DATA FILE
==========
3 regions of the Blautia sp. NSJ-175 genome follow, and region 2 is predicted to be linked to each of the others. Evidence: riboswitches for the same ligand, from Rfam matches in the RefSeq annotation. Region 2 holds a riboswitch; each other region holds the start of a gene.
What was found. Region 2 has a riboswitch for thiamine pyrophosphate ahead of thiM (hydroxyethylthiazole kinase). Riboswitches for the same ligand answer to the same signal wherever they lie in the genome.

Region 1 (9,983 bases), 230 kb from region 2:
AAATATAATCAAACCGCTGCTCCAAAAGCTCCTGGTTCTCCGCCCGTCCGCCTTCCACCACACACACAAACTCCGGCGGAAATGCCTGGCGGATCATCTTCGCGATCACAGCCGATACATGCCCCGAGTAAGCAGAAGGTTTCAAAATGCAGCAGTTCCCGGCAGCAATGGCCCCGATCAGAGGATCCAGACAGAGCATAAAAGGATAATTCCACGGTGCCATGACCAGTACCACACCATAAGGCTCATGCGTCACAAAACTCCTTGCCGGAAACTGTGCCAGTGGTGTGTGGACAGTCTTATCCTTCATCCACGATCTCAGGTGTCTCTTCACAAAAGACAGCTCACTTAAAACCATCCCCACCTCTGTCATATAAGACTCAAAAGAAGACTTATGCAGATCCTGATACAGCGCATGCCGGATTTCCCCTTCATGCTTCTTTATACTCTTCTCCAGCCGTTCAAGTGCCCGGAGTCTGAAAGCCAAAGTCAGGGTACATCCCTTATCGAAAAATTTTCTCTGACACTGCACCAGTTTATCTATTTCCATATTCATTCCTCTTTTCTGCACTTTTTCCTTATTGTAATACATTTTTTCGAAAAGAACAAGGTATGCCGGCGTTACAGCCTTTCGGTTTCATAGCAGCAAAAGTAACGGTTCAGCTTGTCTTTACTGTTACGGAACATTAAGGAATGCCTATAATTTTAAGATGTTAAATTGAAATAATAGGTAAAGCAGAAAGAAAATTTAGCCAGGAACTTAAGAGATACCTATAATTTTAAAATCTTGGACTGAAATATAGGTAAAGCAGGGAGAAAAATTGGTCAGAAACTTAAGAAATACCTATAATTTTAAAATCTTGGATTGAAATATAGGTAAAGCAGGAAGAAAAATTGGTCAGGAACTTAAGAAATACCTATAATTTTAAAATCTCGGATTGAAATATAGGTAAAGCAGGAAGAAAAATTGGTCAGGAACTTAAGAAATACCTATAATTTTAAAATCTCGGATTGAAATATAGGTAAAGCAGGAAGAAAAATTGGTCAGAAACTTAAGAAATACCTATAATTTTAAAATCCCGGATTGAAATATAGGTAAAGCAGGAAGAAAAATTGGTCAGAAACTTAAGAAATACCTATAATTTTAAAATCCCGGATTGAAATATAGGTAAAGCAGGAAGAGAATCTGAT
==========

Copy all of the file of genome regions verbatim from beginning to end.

3 regions of the Blautia sp. NSJ-175 genome follow, and region 2 is predicted to be linked to each of the others. Evidence: riboswitches for the same ligand, from Rfam matches in the RefSeq annotation. Region 2 holds a riboswitch; each other region holds the start of a gene.
What was found. Region 2 has a riboswitch for thiamine pyrophosphate ahead of thiM (hydroxyethylthiazole kinase). Riboswitches for the same ligand answer to the same signal wherever they lie in the genome.

Region 1 (9,983 bases), 230 kb from region 2:
AAATATAATCAAACCGCTGCTCCAAAAGCTCCTGGTTCTCCGCCCGTCCGCCTTCCACCACACACACAAACTCCGGCGGAAATGCCTGGCGGATCATCTTCGCGATCACAGCCGATACATGCCCCGAGTAAGCAGAAGGTTTCAAAATGCAGCAGTTCCCGGCAGCAATGGCCCCGATCAGAGGATCCAGACAGAGCATAAAAGGATAATTCCACGGTGCCATGACCAGTACCACACCATAAGGCTCATGCGTCACAAAACTCCTTGCCGGAAACTGTGCCAGTGGTGTGTGGACAGTCTTATCCTTCATCCACGATCTCAGGTGTCTCTTCACAAAAGACAGCTCACTTAAAACCATCCCCACCTCTGTCATATAAGACTCAAAAGAAGACTTATGCAGATCCTGATACAGCGCATGCCGGATTTCCCCTTCATGCTTCTTTATACTCTTCTCCAGCCGTTCAAGTGCCCGGAGTCTGAAAGCCAAAGTCAGGGTACATCCCTTATCGAAAAATTTTCTCTGACACTGCACCAGTTTATCTATTTCCATATTCATTCCTCTTTTCTGCACTTTTTCCTTATTGTAATACATTTTTTCGAAAAGAACAAGGTATGCCGGCGTTACAGCCTTTCGGTTTCATAGCAGCAAAAGTAACGGTTCAGCTTGTCTTTACTGTTACGGAACATTAAGGAATGCCTATAATTTTAAGATGTTAAATTGAAATAATAGGTAAAGCAGAAAGAAAATTTAGCCAGGAACTTAAGAGATACCTATAATTTTAAAATCTTGGACTGAAATATAGGTAAAGCAGGGAGAAAAATTGGTCAGAAACTTAAGAAATACCTATAATTTTAAAATCTTGGATTGAAATATAGGTAAAGCAGGAAGAAAAATTGGTCAGGAACTTAAGAAATACCTATAATTTTAAAATCTCGGATTGAAATATAGGTAAAGCAGGAAGAAAAATTGGTCAGGAACTTAAGAAATACCTATAATTTTAAAATCTCGGATTGAAATATAGGTAAAGCAGGAAGAAAAATTGGTCAGAAACTTAAGAAATACCTATAATTTTAAAATCCCGGATTGAAATATAGGTAAAGCAGGAAGAAAAATTGGTCAGAAACTTAAGAAATACCTATAATTTTAAAATCCCGGATTGAAATATAGGTAAAGCAGGAAGAGAATCTGAT